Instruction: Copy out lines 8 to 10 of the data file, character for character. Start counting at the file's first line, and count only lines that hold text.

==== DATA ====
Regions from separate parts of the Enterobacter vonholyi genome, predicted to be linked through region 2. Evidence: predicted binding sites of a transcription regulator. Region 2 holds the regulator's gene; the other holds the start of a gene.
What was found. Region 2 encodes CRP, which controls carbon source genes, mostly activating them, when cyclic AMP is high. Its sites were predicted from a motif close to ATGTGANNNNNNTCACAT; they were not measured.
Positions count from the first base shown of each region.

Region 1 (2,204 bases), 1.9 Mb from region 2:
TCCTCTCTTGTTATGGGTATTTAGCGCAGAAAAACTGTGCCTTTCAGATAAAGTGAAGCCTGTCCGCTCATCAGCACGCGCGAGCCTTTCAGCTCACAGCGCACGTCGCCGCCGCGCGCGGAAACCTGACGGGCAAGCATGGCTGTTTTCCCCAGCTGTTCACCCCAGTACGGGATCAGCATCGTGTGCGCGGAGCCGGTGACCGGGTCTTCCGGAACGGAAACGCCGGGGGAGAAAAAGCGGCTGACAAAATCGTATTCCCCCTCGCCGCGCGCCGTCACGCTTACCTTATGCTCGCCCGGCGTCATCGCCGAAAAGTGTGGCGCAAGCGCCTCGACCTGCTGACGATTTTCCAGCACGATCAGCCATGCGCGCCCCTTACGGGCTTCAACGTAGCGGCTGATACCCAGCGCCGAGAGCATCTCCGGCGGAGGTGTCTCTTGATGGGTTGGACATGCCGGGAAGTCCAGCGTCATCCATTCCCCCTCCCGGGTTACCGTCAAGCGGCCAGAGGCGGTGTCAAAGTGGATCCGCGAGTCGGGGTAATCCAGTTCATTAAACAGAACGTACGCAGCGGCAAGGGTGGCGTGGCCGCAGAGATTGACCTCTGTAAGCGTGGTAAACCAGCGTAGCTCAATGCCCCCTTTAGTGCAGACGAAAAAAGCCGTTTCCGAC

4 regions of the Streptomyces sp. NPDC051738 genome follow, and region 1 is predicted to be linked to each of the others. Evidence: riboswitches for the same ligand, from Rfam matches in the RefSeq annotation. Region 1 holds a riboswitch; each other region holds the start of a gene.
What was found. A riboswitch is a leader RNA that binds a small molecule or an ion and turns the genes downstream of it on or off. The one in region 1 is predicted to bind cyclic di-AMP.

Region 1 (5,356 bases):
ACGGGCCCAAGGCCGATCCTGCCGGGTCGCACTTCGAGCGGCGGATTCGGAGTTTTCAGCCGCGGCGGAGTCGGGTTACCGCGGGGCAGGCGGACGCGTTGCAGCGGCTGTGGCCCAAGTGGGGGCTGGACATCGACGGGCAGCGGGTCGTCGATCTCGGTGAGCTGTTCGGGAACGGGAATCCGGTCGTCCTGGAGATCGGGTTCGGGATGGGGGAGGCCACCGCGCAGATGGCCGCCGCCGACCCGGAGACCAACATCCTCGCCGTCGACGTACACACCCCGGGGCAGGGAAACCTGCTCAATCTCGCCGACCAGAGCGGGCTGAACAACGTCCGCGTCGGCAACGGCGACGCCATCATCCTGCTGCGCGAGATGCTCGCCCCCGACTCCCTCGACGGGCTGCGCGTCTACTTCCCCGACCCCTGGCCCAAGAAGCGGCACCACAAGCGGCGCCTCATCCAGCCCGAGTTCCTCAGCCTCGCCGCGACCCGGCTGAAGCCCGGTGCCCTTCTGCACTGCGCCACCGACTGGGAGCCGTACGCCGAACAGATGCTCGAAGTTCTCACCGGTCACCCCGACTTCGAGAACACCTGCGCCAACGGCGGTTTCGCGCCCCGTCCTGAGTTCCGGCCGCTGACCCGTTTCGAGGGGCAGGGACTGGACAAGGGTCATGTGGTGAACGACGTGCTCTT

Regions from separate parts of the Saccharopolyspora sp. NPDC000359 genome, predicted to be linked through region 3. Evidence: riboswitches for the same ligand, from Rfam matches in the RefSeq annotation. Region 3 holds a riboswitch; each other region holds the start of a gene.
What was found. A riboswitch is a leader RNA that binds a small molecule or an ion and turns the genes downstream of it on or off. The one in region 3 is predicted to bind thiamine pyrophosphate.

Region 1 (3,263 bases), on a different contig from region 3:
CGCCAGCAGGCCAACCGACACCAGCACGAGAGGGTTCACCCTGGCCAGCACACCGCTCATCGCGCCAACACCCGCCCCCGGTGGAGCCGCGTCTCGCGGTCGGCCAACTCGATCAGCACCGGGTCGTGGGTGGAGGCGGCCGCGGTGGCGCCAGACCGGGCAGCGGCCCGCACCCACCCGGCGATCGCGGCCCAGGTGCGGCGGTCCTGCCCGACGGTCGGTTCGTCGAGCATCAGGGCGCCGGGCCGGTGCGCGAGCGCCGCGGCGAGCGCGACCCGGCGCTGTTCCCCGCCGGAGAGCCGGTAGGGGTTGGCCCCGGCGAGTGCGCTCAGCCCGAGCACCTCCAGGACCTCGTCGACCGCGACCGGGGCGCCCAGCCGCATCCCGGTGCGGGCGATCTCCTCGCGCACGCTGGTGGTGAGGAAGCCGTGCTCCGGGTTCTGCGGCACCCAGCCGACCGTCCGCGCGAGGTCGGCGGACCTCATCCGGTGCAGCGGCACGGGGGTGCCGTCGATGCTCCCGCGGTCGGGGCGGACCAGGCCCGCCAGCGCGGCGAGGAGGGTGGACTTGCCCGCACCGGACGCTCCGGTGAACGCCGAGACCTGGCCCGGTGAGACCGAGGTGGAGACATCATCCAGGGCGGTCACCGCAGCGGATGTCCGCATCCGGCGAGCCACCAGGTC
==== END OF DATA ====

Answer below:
Region 1 (5,356 bases):
ACGGGCCCAAGGCCGATCCTGCCGGGTCGCACTTCGAGCGGCGGATTCGGAGTTTTCAGCCGCGGCGGAGTCGGGTTACCGCGGGGCAGGCGGACGCGTTGCAGCGGCTGTGGCCCAAGTGGGGGCTGGACATCGACGGGCAGCGGGTCGTCGATCTCGGTGAGCTGTTCGGGAACGGGAATCCGGTCGTCCTGGAGATCGGGTTCGGGATGGGGGAGGCCACCGCGCAGATGGCCGCCGCCGACCCGGAGACCAACATCCTCGCCGTCGACGTACACACCCCGGGGCAGGGAAACCTGCTCAATCTCGCCGACCAGAGCGGGCTGAACAACGTCCGCGTCGGCAACGGCGACGCCATCATCCTGCTGCGCGAGATGCTCGCCCCCGACTCCCTCGACGGGCTGCGCGTCTACTTCCCCGACCCCTGGCCCAAGAAGCGGCACCACAAGCGGCGCCTCATCCAGCCCGAGTTCCTCAGCCTCGCCGCGACCCGGCTGAAGCCCGGTGCCCTTCTGCACTGCGCCACCGACTGGGAGCCGTACGCCGAACAGATGCTCGAAGTTCTCACCGGTCACCCCGACTTCGAGAACACCTGCGCCAACGGCGGTTTCGCGCCCCGTCCTGAGTTCCGGCCGCTGACCCGTTTCGAGGGGCAGGGACTGGACAAGGGTCATGTGGTGAACGACGTGCTCTT

Regions from separate parts of the Saccharopolyspora sp. NPDC000359 genome, predicted to be linked through region 3. Evidence: riboswitches for the same ligand, from Rfam matches in the RefSeq annotation. Region 3 holds a riboswitch; each other region holds the start of a gene.